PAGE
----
A Science Fictional Year: Lonely Sci-Fi.

I can’t even count how many times I’ve seen The Fountain. It was my favorite movie for years, and even now, it’s a personal goal to write a story with a similar structure. I love the act of telling without ever telling. I also wrote a paper on this in college, so I have all this wonderful information tucked away in the back of my skull’s meatspace. It’s also one of the few movies that will make you feel good about death; it’s positive to move from one state to the other, and the evil lies in trying to take too much or stay too long.

So what is this movie? Is it a thousand year long romance starting during the autumn days of The Inquisition in Spain culminating in the explosion of a star somewhere in the Orion Nebula? Is it a straightforward mortality tale using meta narrative to illustrate internal states? I can’t say for sure, and I change my mind every time I watch.

Some things seem obvious: obviously the story of the conquistador is the story his wife wrote to come to (excessively beatific) terms with her cancer; obviously Hugh Jackman is furiously trying to fix everything before it’s too late. And that might actually be the end of what’s obvious. We never see him finish writing her story, so everything after the encounter with the angel with the flaming sword is imagined or hallucinatory. His spacecraft could merely be the isolation he’s created in his quest to make his wife healthy again, the heart of which is his own fear of death.

But his wife’s (nearly) final words “death is the road to awe” is clearly the transcendent message of the movie. The bad guy, the one to fear and be suspicious of, is the one who tries to vanquish death. Death is what allows you to see exploding stars and vistas of mist and nebulae.

One thing I noticed (and this is in common with Sunshine, the next movie): the closer Hugh Jackman’s character gets to his goal of the dying star inside the nebula, the more chaotic the movie’s center becomes: his alternate conquistador self dies, his wife dies, the tree dies. But the past ceases being memory only becoming instead as indeterminate and fungible as the future. Moments before death, near the supernatural star-hell of Xibalba, that he’s able to rewrite the past and do what is cosmically right: accept his wife’s death and spend her final moments with her. She still dies, she still descends (death inverts our notions: descent into is actually an ascent into) to Xibalba, he still dies in the explosion of the star, but it becomes an act of beauty and tranquility.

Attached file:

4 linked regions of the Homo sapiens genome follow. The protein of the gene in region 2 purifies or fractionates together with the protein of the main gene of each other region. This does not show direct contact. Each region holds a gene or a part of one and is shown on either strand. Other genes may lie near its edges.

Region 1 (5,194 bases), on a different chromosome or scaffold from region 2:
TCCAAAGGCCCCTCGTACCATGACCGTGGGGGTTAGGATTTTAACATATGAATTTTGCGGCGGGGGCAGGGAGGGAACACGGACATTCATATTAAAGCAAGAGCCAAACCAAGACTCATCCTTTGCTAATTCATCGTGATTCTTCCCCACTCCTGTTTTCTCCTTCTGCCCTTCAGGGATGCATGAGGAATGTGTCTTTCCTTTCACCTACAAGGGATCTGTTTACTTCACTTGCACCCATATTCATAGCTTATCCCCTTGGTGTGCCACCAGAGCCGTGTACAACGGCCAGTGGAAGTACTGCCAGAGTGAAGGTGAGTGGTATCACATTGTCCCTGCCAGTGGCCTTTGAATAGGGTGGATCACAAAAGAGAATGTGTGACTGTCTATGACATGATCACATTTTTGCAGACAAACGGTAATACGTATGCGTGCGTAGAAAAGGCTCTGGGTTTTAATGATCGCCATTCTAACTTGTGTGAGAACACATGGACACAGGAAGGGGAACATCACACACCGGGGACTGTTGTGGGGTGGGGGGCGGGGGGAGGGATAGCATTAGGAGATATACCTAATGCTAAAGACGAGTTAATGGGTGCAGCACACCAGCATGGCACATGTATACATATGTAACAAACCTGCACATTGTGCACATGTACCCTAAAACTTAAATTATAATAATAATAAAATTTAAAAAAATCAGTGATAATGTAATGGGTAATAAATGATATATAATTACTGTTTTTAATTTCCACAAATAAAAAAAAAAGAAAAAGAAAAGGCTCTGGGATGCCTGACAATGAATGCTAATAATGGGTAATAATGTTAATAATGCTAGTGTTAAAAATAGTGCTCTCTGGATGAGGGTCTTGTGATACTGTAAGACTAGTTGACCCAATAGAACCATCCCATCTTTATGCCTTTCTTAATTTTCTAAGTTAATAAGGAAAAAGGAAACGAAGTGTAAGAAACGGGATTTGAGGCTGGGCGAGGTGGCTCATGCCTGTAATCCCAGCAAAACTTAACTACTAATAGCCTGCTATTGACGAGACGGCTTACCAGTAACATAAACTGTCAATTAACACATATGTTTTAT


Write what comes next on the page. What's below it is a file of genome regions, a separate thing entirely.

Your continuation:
Darren Aronofsky (writer and director) has said of this movie that there is a correct interpretation, and all the clues are there, but it’s never plainly stated.

Scroll down for page 4.

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jh montgomery

I'm a guy with opinions. Some of those are about science fiction. Like a voice shouting into a hurricane of voices, I write about science fiction for Hush Comics. I grew up watching the original Star Trek with my mom in our basement. I have shockingly few memories of it, apart from the silver and gray grid covered VHS boxes old Star Trek tapes came in, but it left it's mark forever. My first memory of being in a movie theater was Star Trek V: The Final Frontier. A group entered dressed as the crew of Star Trek, acting the part (the man dressed in Vulcan robes addressing the man with a middle-aged lesbian perm as captain). I nearly lost my mind with the excitement of sharing a theater with Leonard Nimoy. No no, my mom would tell me: that's someone dressing up. Impossible. Later, I would walk in on my parents watching the wrong movie at the wrong moment and be mortally terrified of alien abductions from the age of eight to thirteen. This fear was so strong, I couldn't watch the X-Files until it came to Netflix. As a teenager, hearing the theme song coming from another room in the house would give me anxiety. Science fiction, at its best is the pursuit, and evolution, toward transcendance: cultural, technological, spiritual. Transcendance marked me early, and forever.

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